Why university students choose an international education: A case study in Malaysia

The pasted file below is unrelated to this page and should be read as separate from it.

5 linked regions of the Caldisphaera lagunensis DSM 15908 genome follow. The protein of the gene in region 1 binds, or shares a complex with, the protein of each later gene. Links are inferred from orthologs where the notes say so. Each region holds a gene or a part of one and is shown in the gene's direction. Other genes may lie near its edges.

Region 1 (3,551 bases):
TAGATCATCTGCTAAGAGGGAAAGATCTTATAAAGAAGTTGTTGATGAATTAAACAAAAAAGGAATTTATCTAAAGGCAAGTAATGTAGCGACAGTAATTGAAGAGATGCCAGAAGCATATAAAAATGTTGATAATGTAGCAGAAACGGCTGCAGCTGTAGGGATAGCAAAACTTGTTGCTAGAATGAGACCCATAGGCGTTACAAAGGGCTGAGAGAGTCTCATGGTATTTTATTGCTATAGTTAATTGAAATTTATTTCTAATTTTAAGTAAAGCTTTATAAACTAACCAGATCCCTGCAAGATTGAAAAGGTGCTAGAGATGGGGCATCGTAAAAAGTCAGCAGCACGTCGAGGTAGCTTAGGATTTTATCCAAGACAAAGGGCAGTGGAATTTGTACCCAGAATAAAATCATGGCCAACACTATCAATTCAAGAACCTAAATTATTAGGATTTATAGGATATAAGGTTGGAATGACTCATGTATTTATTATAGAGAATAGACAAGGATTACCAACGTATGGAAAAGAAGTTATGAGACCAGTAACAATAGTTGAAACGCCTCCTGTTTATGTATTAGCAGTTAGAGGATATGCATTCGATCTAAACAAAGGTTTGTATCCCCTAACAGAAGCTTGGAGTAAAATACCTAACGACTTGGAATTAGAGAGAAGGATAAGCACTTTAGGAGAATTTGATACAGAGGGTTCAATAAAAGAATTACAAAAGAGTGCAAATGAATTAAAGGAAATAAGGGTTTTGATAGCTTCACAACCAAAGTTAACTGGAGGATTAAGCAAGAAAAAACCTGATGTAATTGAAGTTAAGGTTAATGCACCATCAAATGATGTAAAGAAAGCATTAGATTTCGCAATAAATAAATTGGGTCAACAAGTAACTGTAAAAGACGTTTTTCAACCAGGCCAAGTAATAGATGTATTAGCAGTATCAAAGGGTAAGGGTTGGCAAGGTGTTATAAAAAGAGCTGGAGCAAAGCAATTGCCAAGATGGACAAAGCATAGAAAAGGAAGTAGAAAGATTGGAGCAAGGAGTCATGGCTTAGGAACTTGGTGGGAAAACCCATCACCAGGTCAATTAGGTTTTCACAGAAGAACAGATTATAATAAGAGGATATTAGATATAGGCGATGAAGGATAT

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Why has Australian offshore higher education become the educational investment of choice for many students? What benefits do students anticipate from this education? What is the relationship between educational goals and educational experience? To address these questions, this paper draws on findings from empirical research conducted with students studying at an offshore campus of an Australian university in Malaysia. It was found that students typically chose to enroll with the Australian university to receive an international education. Reasons offered for seeking an international education effectively delineated two groups of students. For Malaysian nationals, an international education was valued largely as a passport to employment with (Western) multinational corporations operating in Malaysia. Generally the Malaysian students made positional investments in Australian offshore higher education. For non-Malaysian students an international education was typically selected as an aid to procuring a new identity. These students chose an international education with the hope of expunging provincial outlooks. From international education, they wanted new ways of viewing the world, new habits of thinking and new skills and approaches. They sought a personal metamorphosis. These students, therefore, typically made self-transformative investments in international education. The paper further shows that investment choices influenced the way students experienced their education. Of the two populations distinguished by investment type, students who made self-transformative investments were more likely to respond positively to challenging education experiences associated with studying at the campus.
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